The Postsecondary and Workforce Readiness (PWR) Act establishes a statewide system of high school transitional instruction courses that provide students with the knowledge and skills to be successful in college-level math and English courses while aligning with the Illinois Learning Standards. Students receive guaranteed placement at any Illinois community college and accepting universities after successful completion of a transitional course that has been approved for statewide portability, a formal process that requires demonstration that the course addresses the relevant math or English competencies and policies.
Due to the importance of the role of local course review, each partnership must create a Local Advisory Panel (LAP) with equal representation from high school and college constituents. The primary responsibilities of the LAP are to:
- collect syllabi and competency spreadsheets from high schools,
- approve the partnership’s courses,
- choose representative courses for statewide portability submission(s), and
- communicate to constituents (including school principals) information from the Statewide Portability Panel.
As high schools and community colleges continue to partner together to develop and implement transitional courses, there is a growing need to understand how to create and maintain an effective LAP. In our role facilitating interagency efforts to implement transitional instruction, Education Systems Center engaged in conversations with LAPs from across Illinois to hear about their processes, promising practices, and lessons learned to connect community voice and experience with the guidance currently provided by the state.
Our conversations with five established Transitional Math Local Advisory Panels across Illinois have resulted in a document that is intended to provide guidance at all phases of establishing and running a Local Advisory Panel. Throughout the document are details on the community’s processes, spotlights on best practices, and direct quotes from LAP members. One of the things we heard consistently, and that we know is central to the success of all the bridges to postsecondary work, is that partnerships are important.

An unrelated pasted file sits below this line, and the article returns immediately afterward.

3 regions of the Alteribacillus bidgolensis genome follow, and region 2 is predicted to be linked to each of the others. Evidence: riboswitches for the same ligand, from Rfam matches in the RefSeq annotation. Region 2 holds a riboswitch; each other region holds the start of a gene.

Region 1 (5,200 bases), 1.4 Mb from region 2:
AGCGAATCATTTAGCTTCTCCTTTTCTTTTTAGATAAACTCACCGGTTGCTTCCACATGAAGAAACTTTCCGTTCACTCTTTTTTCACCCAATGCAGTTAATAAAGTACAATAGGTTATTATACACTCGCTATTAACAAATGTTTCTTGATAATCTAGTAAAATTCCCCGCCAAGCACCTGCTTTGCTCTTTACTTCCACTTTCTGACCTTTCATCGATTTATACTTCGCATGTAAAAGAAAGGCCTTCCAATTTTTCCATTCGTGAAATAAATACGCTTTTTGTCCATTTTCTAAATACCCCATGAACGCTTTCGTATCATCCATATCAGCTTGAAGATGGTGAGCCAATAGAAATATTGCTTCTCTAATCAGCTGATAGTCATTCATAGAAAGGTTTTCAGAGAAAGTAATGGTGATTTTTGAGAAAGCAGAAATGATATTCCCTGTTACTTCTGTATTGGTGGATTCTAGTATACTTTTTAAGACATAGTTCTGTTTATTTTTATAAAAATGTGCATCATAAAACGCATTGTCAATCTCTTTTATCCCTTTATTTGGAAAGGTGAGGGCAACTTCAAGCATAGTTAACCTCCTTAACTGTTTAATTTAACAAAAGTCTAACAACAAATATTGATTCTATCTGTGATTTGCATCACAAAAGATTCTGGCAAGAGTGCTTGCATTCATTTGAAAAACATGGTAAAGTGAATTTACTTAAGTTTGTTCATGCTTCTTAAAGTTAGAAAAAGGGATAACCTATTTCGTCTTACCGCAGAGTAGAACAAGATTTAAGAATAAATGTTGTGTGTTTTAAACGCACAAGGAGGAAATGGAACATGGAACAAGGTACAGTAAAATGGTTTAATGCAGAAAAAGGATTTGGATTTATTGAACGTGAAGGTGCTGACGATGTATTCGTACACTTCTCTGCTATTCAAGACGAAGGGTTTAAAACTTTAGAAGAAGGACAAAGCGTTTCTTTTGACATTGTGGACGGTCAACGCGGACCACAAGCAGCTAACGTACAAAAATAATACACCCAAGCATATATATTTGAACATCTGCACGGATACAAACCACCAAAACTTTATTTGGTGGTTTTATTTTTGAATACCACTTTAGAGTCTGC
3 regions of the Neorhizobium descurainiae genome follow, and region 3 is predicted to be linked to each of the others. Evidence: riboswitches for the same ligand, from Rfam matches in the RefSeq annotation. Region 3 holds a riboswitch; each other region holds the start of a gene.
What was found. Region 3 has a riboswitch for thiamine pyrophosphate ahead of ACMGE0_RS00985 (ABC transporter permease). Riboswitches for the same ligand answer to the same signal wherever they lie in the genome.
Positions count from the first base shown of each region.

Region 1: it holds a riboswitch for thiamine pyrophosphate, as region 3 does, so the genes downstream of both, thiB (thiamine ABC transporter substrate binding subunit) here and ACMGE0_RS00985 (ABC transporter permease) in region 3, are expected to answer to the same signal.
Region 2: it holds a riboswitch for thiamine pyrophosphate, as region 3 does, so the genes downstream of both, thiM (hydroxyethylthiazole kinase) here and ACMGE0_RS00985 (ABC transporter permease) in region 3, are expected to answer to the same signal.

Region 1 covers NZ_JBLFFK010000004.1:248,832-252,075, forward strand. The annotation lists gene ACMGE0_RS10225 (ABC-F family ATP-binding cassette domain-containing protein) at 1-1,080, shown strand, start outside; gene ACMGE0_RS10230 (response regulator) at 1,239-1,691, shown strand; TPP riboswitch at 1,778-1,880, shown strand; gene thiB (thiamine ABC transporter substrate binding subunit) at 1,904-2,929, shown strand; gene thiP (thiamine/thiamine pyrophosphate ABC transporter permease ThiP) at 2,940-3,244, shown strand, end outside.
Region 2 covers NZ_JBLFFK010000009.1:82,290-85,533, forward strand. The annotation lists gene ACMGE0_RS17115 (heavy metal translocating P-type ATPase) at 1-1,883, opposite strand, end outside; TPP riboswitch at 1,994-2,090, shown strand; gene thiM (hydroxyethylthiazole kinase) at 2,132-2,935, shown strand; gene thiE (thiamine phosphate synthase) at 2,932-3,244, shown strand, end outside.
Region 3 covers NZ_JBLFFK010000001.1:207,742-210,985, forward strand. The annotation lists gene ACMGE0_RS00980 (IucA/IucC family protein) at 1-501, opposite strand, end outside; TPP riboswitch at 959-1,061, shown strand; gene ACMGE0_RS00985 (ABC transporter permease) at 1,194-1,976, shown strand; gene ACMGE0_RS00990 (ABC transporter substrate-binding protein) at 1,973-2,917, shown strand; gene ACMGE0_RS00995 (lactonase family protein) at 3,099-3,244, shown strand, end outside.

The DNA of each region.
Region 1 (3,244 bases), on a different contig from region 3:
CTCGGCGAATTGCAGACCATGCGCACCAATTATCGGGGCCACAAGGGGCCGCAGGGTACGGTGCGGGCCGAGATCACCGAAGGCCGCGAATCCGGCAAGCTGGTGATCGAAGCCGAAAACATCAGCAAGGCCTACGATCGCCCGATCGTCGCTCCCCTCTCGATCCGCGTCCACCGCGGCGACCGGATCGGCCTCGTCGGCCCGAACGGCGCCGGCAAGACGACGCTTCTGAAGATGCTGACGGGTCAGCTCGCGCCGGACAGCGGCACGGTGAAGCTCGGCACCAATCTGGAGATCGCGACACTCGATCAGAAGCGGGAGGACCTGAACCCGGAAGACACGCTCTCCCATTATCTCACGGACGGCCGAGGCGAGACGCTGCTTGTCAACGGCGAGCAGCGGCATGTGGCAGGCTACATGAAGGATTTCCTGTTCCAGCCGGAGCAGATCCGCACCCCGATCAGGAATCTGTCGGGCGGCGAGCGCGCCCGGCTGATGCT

“Part of our success has been the partnership and relationships between the community college and districts.”Community College Administrator
“We realized early on that we didn’t understand each other. It took time for us to learn how it flows up to postsecondary. We needed college faculty to see the progression through high school to college and also what was needed of us to prepare students for the college level.”Community College Faculty
We hope communities will apply, repurpose, and utilize this resource to establish Local Advisory Panels that advance the work of transitional instruction and prepare more young people for success in college-level coursework.
For additional insights on how communities coordinate their LAPs, please see the session recording from the 2021 60 by 25 Network Conference of a panelist discussion with representatives from Sauk Valley Community College and Illinois Central College.